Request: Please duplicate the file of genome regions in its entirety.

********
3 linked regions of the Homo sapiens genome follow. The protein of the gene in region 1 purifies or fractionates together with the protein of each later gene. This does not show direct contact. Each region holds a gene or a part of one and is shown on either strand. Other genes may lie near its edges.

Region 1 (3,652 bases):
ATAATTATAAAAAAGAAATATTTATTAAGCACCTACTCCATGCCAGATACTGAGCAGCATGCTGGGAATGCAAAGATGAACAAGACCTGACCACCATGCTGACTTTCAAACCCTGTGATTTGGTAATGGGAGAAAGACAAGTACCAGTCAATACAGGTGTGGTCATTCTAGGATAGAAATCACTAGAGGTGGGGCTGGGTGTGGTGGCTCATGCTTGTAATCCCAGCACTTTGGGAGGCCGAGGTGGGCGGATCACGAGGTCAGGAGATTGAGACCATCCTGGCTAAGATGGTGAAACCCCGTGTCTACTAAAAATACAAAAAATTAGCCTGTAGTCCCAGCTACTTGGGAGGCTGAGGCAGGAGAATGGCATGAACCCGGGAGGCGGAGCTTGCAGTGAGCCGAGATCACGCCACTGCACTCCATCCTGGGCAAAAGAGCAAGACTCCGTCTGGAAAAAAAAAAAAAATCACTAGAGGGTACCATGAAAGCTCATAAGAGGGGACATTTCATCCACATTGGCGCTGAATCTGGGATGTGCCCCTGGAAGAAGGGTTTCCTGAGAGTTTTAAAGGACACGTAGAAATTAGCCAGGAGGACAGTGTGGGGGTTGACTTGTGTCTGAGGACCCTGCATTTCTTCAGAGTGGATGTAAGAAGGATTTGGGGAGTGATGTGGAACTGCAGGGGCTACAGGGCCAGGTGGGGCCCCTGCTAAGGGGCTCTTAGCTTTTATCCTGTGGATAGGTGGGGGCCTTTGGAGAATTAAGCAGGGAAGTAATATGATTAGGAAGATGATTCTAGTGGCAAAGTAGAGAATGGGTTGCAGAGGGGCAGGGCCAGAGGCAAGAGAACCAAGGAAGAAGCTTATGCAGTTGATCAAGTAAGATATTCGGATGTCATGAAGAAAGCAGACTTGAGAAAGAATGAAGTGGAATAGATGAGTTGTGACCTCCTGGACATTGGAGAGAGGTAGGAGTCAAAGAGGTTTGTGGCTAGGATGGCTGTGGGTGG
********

3 linked regions of the Homo sapiens genome follow. The protein of the gene in region 1 purifies or fractionates together with the protein of each later gene. This does not show direct contact. Each region holds a gene or a part of one and is shown on either strand. Other genes may lie near its edges.

Region 1 (3,652 bases):
ATAATTATAAAAAAGAAATATTTATTAAGCACCTACTCCATGCCAGATACTGAGCAGCATGCTGGGAATGCAAAGATGAACAAGACCTGACCACCATGCTGACTTTCAAACCCTGTGATTTGGTAATGGGAGAAAGACAAGTACCAGTCAATACAGGTGTGGTCATTCTAGGATAGAAATCACTAGAGGTGGGGCTGGGTGTGGTGGCTCATGCTTGTAATCCCAGCACTTTGGGAGGCCGAGGTGGGCGGATCACGAGGTCAGGAGATTGAGACCATCCTGGCTAAGATGGTGAAACCCCGTGTCTACTAAAAATACAAAAAATTAGCCTGTAGTCCCAGCTACTTGGGAGGCTGAGGCAGGAGAATGGCATGAACCCGGGAGGCGGAGCTTGCAGTGAGCCGAGATCACGCCACTGCACTCCATCCTGGGCAAAAGAGCAAGACTCCGTCTGGAAAAAAAAAAAAAATCACTAGAGGGTACCATGAAAGCTCATAAGAGGGGACATTTCATCCACATTGGCGCTGAATCTGGGATGTGCCCCTGGAAGAAGGGTTTCCTGAGAGTTTTAAAGGACACGTAGAAATTAGCCAGGAGGACAGTGTGGGGGTTGACTTGTGTCTGAGGACCCTGCATTTCTTCAGAGTGGATGTAAGAAGGATTTGGGGAGTGATGTGGAACTGCAGGGGCTACAGGGCCAGGTGGGGCCCCTGCTAAGGGGCTCTTAGCTTTTATCCTGTGGATAGGTGGGGGCCTTTGGAGAATTAAGCAGGGAAGTAATATGATTAGGAAGATGATTCTAGTGGCAAAGTAGAGAATGGGTTGCAGAGGGGCAGGGCCAGAGGCAAGAGAACCAAGGAAGAAGCTTATGCAGTTGATCAAGTAAGATATTCGGATGTCATGAAGAAAGCAGACTTGAGAAAGAATGAAGTGGAATAGATGAGTTGTGACCTCCTGGACATTGGAGAGAGGTAGGAGTCAAAGAGGTTTGTGGCTAGGATGGCTGTGGGTGG